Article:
In response, Plaintiff sent Defendants' counsel a letter on January 18, 2017, in which he advised that he was working on their interrogatories and claimed that his delay in responding was due to the fact that he is “a pro se prisoner laboring under the heavy burden of illness, infirmity, and severe, debilitating pain.” (Docket no. 73 at 11.) Plaintiff further advised that he would have appreciated it if Defendants had concurred with him directly before filing the Motion, in accordance with Federal Rule of Civil Procedure 37(a)(1). (Id.) Additionally, Plaintiff enclosed with his letter the signed authorization for the release of his medical records from the MDOC, and he asked Defendants for an additional thirty days to fully respond to their other pending requests. (Id.)

         Plaintiff also filed a formal response to Defendants' Motion with the Court on February 7, 2017. (Docket no. 73.) In his Response, Plaintiff asserts that the Motion should be denied because Defendants failed to seek concurrence from Plaintiff before filing the Motion in accordance with Federal Rule of Civil Procedure 37(a)(1) and Eastern District of Michigan Local Rule 7.1. (Id.) Plaintiff claims that had Defendants properly sought concurrence, he would have informed them that his delay was not dilatory and that he was endeavoring in good faith to comply with their requests. (Id. at 8.) Defendants replied to Plaintiff's Response on February 14, 2017, arguing that it had been more than 113 days since they served their First Set of Interrogatories and Requests for Production upon Plaintiff, and they had still not received Plaintiff's responses, which demonstrated Plaintiff's unwillingness to engage in a good faith effort to comply with their requests. (Docket no. 74.)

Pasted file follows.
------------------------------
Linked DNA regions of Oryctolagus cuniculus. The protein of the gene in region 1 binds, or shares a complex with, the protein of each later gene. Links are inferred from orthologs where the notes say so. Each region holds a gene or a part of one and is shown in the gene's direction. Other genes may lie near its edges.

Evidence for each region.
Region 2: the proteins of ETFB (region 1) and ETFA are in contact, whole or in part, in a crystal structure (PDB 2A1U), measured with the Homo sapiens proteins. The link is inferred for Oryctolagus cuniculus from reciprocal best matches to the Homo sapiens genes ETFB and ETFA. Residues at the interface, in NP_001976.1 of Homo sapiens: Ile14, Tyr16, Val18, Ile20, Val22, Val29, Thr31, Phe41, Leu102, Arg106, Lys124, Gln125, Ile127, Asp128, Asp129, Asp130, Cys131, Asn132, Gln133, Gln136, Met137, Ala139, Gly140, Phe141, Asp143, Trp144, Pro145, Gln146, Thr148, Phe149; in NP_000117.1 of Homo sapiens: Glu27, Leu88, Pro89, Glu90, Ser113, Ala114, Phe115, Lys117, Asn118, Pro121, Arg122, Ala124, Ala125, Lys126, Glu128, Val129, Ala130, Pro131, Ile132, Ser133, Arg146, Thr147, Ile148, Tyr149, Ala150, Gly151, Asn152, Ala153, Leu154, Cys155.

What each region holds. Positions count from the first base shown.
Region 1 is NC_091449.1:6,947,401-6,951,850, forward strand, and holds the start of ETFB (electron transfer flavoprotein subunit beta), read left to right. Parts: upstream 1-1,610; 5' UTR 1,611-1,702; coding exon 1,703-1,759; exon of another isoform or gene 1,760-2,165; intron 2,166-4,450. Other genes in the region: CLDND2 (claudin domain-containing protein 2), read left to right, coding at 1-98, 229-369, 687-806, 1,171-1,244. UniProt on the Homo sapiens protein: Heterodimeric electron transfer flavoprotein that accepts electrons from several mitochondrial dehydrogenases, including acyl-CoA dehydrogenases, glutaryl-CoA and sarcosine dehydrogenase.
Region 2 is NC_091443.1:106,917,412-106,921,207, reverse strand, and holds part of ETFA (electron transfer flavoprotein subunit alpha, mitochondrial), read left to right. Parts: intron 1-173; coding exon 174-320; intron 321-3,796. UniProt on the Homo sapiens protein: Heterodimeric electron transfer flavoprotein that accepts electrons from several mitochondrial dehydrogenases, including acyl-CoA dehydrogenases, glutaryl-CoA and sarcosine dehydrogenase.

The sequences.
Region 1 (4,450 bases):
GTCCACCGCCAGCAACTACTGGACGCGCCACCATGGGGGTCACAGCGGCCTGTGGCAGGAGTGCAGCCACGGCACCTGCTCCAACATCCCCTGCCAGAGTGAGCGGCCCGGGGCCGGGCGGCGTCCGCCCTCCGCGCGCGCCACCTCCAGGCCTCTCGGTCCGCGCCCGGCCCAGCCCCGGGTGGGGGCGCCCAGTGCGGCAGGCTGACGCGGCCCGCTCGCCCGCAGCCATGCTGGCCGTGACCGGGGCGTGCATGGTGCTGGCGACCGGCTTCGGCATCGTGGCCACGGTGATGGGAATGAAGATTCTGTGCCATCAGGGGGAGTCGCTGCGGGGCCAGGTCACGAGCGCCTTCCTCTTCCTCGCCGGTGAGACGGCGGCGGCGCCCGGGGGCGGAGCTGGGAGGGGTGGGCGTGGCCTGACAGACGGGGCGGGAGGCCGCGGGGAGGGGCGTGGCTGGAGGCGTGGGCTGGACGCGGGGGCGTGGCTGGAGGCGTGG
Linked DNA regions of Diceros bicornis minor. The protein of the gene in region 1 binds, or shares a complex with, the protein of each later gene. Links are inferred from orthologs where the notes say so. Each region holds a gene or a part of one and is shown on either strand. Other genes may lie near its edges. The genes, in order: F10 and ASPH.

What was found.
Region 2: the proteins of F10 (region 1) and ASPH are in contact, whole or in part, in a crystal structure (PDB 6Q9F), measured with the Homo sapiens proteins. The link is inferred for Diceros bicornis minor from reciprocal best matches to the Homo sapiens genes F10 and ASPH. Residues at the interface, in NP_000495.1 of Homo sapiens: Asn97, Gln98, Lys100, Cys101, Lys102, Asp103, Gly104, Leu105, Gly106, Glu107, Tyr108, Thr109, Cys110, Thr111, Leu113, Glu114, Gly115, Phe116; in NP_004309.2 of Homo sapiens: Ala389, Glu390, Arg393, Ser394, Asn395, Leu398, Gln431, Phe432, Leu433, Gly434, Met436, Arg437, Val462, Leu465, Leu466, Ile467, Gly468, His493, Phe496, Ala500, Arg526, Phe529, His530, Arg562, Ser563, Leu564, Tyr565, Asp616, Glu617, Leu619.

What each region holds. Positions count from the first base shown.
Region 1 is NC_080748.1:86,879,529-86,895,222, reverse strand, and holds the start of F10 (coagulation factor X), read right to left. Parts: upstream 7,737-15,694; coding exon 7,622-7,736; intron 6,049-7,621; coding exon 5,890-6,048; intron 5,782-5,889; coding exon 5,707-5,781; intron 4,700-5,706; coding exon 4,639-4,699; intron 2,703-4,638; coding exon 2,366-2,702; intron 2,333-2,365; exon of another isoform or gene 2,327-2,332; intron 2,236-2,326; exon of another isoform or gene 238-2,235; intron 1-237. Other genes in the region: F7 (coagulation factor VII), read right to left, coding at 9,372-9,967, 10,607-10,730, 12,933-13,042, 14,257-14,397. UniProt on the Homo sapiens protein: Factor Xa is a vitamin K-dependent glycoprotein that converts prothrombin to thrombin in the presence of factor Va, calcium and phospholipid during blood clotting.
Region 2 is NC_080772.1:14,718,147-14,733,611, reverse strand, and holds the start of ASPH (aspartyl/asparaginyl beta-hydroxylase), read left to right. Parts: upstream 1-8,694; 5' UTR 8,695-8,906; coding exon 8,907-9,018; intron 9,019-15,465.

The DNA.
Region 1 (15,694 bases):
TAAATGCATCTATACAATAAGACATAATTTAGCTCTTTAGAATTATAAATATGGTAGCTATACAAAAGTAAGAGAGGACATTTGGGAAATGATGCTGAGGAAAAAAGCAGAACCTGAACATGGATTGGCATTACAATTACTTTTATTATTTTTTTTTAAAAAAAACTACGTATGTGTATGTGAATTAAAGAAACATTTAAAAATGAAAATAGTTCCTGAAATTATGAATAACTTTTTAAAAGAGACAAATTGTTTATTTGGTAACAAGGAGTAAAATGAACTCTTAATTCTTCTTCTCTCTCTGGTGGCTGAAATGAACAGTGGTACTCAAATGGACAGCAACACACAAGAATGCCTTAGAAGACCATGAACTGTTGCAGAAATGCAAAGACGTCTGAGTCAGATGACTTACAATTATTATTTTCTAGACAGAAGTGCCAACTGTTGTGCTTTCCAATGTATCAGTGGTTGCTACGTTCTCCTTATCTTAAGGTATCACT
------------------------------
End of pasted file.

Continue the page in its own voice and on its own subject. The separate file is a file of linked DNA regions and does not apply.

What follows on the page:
On February 13, 2017, Plaintiff sent another letter to Defendants' counsel, in which he informed that he would not sign the Minute Man Services, Inc. authorization forms for the release of his medical, employment, or educational information (see RFP no. 1 of Defendants' First Set of Requests for Production) because he was concerned about the re-disclosure clause printed on the forms. (Docket no. 86 at 22-23.) The re-disclosure clause states, “Information obtained with this release may be subject to re-disclosure by the recipient and will no longer be protected by rule 164.508(c) of the HIPAA regulations.” (See, e.g., docket no. 71-1 at 21.) In his letter, Plaintiff claimed that he was “loathe to authorize such a release that waives [his] privilege subject to further unauthorized release.” (Docket no. 86 at 22.) He also claimed that Defendants were already in possession of some of the information they sought to obtain through the Minute Man authorizations because it was part of his MDOC medical records, and with regard to the remaining information, he was willing to provide it through means other than the Minute Man Services authorization forms. (Id.) Plaintiff then reiterated that he would not agree to any disclaimer that authorized the re-disclosure of his medical information. (Id.) According to Plaintiff, Defendants never responded to his concerns regarding the re-disclosure clause, and he therefore did not provide the requested signed authorizations. (Docket no. 86 at 9.)